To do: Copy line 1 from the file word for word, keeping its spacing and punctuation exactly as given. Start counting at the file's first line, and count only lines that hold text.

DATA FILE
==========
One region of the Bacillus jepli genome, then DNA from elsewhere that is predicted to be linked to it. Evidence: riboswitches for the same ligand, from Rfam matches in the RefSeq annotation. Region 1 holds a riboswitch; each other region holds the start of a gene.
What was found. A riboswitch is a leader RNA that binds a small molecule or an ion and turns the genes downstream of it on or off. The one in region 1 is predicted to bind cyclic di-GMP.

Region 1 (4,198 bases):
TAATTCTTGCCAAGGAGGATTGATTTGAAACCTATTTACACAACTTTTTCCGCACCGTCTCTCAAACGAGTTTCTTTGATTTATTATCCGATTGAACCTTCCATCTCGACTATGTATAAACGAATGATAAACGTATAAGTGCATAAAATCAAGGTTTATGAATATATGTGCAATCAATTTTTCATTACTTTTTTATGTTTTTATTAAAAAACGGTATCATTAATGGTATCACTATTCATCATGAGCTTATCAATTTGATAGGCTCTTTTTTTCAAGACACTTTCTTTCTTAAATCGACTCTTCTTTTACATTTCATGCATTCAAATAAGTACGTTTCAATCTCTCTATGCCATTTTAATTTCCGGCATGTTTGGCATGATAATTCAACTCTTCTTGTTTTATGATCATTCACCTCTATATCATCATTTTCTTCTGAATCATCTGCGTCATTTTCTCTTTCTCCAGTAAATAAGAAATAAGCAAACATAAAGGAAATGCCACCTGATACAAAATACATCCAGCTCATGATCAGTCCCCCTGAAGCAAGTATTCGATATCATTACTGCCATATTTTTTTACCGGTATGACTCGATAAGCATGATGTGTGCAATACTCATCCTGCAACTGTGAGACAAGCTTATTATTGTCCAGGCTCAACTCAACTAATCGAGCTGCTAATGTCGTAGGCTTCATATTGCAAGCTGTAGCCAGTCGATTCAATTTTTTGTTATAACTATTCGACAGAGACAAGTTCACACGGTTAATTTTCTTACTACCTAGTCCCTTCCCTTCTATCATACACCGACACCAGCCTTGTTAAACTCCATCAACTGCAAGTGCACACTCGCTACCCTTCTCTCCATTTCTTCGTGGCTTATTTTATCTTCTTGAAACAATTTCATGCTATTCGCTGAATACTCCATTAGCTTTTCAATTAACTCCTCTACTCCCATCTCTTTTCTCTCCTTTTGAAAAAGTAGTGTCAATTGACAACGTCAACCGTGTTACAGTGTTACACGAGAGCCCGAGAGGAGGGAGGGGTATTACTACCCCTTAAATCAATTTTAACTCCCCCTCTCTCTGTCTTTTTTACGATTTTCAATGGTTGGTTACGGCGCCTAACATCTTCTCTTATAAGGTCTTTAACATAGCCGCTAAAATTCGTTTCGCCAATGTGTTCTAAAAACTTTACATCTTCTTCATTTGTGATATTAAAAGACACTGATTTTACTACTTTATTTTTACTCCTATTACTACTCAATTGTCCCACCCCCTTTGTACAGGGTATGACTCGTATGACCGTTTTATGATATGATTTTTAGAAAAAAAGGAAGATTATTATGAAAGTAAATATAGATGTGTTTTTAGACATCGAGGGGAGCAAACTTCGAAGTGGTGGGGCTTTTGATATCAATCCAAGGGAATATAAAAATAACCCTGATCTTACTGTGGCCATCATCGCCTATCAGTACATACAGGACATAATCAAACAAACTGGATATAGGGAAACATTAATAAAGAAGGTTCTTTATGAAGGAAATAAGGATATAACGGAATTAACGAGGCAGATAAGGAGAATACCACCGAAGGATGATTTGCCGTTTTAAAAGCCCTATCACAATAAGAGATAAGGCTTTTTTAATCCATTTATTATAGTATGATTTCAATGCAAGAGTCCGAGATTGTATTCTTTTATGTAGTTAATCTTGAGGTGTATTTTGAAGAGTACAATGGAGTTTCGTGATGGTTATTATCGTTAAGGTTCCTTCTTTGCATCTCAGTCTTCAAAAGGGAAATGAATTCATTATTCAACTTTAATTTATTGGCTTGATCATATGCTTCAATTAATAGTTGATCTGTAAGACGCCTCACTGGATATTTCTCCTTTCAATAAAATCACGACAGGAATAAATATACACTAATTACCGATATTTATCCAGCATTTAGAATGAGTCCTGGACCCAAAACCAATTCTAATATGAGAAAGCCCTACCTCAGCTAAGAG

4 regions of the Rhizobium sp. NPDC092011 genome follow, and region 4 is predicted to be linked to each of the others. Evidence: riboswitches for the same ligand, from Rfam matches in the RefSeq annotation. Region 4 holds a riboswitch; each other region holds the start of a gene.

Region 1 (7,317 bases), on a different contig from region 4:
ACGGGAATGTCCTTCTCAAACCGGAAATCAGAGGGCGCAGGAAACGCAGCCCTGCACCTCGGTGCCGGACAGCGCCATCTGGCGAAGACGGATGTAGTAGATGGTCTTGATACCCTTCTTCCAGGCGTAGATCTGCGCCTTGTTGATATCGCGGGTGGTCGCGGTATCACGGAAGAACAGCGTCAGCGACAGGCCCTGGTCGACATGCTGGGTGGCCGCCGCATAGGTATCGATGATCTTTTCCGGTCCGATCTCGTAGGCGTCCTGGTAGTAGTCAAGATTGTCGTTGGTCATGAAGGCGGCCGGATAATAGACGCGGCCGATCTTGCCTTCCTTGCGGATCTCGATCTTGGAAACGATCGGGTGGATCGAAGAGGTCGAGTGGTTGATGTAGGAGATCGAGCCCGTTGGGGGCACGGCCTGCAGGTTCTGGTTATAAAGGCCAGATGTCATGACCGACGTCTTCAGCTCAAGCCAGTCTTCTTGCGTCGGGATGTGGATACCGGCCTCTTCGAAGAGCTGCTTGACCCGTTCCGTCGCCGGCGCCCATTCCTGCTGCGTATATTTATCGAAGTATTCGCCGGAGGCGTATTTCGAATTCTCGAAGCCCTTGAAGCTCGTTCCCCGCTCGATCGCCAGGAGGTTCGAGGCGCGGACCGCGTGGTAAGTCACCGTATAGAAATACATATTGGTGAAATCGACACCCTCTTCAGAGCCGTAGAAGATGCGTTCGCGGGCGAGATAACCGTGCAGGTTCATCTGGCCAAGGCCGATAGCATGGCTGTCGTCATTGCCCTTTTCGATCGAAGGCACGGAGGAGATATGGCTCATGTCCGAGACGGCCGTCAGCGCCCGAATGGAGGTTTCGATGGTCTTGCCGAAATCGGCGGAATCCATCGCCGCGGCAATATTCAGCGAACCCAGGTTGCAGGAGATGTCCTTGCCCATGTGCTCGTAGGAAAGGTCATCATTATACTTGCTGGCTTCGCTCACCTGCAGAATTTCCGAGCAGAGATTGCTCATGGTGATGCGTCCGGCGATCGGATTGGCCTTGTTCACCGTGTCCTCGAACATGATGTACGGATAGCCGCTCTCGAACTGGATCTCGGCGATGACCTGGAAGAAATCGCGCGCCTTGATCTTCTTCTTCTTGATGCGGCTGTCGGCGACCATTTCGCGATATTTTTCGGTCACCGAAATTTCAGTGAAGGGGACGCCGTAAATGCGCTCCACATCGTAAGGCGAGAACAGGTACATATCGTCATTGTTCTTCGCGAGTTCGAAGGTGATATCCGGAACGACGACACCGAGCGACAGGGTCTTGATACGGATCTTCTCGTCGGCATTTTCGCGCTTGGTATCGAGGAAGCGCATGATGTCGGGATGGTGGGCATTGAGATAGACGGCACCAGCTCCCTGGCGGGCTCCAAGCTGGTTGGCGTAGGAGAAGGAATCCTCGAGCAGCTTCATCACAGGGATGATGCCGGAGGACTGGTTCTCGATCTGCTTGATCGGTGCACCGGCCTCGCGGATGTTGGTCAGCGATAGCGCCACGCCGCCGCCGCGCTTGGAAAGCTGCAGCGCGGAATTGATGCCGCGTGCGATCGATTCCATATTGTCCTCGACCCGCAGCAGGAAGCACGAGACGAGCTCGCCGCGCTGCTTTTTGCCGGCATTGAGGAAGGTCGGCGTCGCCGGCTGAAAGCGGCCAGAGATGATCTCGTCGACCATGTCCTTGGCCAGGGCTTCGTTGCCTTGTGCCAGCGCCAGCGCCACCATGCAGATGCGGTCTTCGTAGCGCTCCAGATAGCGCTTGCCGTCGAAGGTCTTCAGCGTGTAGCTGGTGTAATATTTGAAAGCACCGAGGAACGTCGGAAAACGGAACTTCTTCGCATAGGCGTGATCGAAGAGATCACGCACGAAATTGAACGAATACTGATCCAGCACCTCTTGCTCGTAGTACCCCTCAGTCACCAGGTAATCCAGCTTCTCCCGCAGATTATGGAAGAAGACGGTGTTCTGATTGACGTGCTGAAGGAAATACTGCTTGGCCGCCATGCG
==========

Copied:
One region of the Bacillus jepli genome, then DNA from elsewhere that is predicted to be linked to it. Evidence: riboswitches for the same ligand, from Rfam matches in the RefSeq annotation. Region 1 holds a riboswitch; each other region holds the start of a gene.